At an offsite event to mark the opening of the new Gagosian exhibit Man Ray: The Mysteries of Château du Dé, the band SQÜRL played a live score to four of the surrealist’s 1920s films. It was an exclusive event, invite-only, and intended or not, it established SQÜRL’s soundtrack as the “correct” one for Man Ray’s silent, anarchic works.
SQÜRL (pronounced like the sharp-toothed, bushy-tailed, suburban rodent) consists of just two musicians: Jim Jarmusch, the film director, and producer/composer Carter Logan. To distinguish one from the other visually, you need simply compare the way each man styles his hair. Jarmusch’s untamed, silvery crew cut stood straight up towards the angels painted on the ceiling of the former church hosting the event, each strand electrified by blue spotlights. Whereas Logan’s beard—a small continental shelf—veered downward to the Earth’s turbulent core.
In his brief introduction, Jarmusch murmured into the microphone that he had watched and loved Man Ray’s films as a teenager. Without too much analysis, most of his fans can appreciate the influence of 20th century Dada on Jarmusch’s unique sensibility. You can hear it in the flattened delivery of actors reciting his dialogue. You can see it in the genre-defying non-sequiturs of his most recent film, The Dead Don’t Die.
Three of the four Man Ray films that SQÜRL’s music accompanied are now playing in the Gagosian gallery: Emak Bakia (1926), L’étoile de mer (1928) and Les Mystères du Château du Dé (1929). Timothy Baum, the curator who worked closely with the Man Ray estate, notes that Emak Bakia was funded by an expat American stockbroker by the name of Wheeler. He invited Man Ray to his villa near Biarritz to make the film. L’étoile de mer is a “cinépoeme” based on the imagery and ideas in a poem by the French writer Robert Desnos, a fellow surrealist. And Les Mystères du Château du Dé foregrounds a villa owned by Vicomte Charles de Noailles, designed by the architect Robert Mallet-Stevens. Man Ray includes plenty of quick cut edits and strange visual allusions but it’s ultimately a snapshot of an aristocratic afternoon at someone’s perfectly lovely, remote and private castle.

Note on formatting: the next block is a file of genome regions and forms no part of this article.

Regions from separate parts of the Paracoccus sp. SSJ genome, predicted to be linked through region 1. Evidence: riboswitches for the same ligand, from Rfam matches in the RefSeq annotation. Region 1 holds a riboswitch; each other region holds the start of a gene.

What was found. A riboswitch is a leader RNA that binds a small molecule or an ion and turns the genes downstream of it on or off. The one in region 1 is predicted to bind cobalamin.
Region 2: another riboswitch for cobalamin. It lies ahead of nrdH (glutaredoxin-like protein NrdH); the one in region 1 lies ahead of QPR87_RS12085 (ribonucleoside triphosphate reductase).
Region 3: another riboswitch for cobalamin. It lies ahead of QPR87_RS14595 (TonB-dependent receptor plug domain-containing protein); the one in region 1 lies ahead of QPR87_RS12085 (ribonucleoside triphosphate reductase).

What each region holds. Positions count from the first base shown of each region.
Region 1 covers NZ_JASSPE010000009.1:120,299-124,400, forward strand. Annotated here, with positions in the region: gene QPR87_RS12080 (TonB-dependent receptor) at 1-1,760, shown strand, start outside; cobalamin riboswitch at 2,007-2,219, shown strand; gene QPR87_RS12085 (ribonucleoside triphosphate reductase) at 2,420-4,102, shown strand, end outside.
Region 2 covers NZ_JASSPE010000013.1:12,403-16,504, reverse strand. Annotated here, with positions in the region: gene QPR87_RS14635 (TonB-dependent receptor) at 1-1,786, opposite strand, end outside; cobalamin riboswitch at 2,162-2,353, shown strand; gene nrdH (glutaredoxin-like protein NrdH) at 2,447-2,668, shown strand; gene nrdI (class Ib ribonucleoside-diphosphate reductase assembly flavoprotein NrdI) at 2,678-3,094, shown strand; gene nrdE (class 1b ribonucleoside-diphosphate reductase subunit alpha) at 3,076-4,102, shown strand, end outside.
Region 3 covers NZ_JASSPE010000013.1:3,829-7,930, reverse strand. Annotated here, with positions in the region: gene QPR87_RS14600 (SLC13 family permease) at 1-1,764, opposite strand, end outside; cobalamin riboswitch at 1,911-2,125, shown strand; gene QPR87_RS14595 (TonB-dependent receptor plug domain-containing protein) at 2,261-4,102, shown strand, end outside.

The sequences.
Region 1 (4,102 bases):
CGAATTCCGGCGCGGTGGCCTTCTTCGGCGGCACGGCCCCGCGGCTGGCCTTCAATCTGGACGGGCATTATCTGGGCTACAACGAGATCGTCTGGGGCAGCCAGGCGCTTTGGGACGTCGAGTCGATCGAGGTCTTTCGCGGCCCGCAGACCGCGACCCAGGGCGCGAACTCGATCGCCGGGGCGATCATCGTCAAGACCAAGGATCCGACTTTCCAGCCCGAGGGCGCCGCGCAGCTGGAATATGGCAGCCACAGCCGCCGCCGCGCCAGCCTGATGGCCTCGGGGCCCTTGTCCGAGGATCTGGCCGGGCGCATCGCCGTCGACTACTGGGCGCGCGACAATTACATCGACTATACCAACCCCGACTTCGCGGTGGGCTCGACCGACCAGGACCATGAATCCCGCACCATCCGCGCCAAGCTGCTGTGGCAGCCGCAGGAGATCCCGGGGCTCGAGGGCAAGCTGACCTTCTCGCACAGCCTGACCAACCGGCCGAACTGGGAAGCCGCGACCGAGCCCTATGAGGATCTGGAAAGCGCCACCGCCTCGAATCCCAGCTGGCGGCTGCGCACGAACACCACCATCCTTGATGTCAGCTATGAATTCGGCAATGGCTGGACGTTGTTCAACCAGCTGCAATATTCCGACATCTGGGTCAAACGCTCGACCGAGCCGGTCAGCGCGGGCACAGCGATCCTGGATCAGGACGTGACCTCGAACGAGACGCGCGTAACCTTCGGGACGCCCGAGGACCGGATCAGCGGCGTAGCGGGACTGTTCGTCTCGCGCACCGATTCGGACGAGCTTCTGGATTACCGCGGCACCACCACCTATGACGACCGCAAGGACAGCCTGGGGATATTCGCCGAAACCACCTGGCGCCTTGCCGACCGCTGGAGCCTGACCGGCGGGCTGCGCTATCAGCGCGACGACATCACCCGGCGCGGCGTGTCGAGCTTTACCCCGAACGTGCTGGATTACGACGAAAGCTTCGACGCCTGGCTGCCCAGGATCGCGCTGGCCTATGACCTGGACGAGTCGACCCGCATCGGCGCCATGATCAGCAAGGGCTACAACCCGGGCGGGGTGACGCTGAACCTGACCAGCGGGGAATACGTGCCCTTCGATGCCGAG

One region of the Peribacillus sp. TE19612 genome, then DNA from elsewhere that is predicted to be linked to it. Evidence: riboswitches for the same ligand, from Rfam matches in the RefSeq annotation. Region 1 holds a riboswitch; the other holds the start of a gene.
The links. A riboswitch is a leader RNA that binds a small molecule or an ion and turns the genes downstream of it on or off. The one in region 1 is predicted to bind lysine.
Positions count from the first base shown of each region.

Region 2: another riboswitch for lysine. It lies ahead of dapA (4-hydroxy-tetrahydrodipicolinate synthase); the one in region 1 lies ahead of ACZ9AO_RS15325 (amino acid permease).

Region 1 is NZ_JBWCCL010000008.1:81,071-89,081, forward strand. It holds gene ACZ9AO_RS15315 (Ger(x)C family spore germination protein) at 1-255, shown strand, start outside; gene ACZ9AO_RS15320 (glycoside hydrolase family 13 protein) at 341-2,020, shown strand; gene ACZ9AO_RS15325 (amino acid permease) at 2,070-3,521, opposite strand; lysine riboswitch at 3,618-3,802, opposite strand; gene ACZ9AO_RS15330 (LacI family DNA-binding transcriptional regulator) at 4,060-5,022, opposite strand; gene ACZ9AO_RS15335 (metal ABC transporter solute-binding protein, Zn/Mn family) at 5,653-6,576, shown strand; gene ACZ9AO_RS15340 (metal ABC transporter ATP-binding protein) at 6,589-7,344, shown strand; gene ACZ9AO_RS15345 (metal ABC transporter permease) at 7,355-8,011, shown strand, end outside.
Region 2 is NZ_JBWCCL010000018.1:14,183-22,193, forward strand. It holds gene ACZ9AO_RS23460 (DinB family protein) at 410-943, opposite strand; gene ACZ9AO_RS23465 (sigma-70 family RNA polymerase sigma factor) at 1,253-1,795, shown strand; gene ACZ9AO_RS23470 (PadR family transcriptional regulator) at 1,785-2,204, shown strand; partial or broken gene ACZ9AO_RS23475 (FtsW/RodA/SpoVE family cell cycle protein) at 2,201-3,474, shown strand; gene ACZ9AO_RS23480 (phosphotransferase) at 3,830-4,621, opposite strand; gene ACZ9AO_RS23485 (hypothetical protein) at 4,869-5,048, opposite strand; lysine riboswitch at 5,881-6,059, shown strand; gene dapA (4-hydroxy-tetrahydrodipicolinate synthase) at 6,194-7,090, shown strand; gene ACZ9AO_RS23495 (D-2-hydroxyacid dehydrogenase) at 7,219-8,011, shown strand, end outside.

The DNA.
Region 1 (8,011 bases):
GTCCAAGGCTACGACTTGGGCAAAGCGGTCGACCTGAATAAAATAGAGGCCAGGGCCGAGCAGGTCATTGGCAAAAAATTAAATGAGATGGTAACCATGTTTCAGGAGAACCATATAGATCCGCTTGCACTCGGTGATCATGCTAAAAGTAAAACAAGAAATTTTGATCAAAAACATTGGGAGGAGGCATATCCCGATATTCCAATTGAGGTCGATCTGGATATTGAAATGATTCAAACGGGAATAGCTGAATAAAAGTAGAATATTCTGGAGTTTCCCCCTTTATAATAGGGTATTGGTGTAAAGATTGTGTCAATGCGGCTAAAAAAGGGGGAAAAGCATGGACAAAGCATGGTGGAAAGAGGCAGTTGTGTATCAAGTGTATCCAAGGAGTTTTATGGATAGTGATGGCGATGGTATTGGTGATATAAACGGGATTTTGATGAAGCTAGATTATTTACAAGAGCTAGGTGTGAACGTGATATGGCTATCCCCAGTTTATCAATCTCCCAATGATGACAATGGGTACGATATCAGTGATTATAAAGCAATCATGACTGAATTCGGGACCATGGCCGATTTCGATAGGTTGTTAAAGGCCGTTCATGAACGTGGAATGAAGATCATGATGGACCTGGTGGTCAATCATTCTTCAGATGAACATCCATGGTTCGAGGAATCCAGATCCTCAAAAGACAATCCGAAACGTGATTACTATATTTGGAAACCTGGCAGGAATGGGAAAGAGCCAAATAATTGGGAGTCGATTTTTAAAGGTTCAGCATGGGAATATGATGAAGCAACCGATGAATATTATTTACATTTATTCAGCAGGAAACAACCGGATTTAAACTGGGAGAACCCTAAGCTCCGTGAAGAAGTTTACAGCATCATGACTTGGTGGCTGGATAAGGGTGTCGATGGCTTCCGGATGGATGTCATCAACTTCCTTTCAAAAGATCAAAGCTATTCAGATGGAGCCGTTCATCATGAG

As you view these images in the gallery, there are three sets of wireless headphones resting on benches, offering up soundtracks to viewers of the three projection screens. The curators have selected jazz-inflected music from the same era that the films were made, but it sounds frivolous and bubbly after experiencing SQÜRL’s blend of mysticism and doom.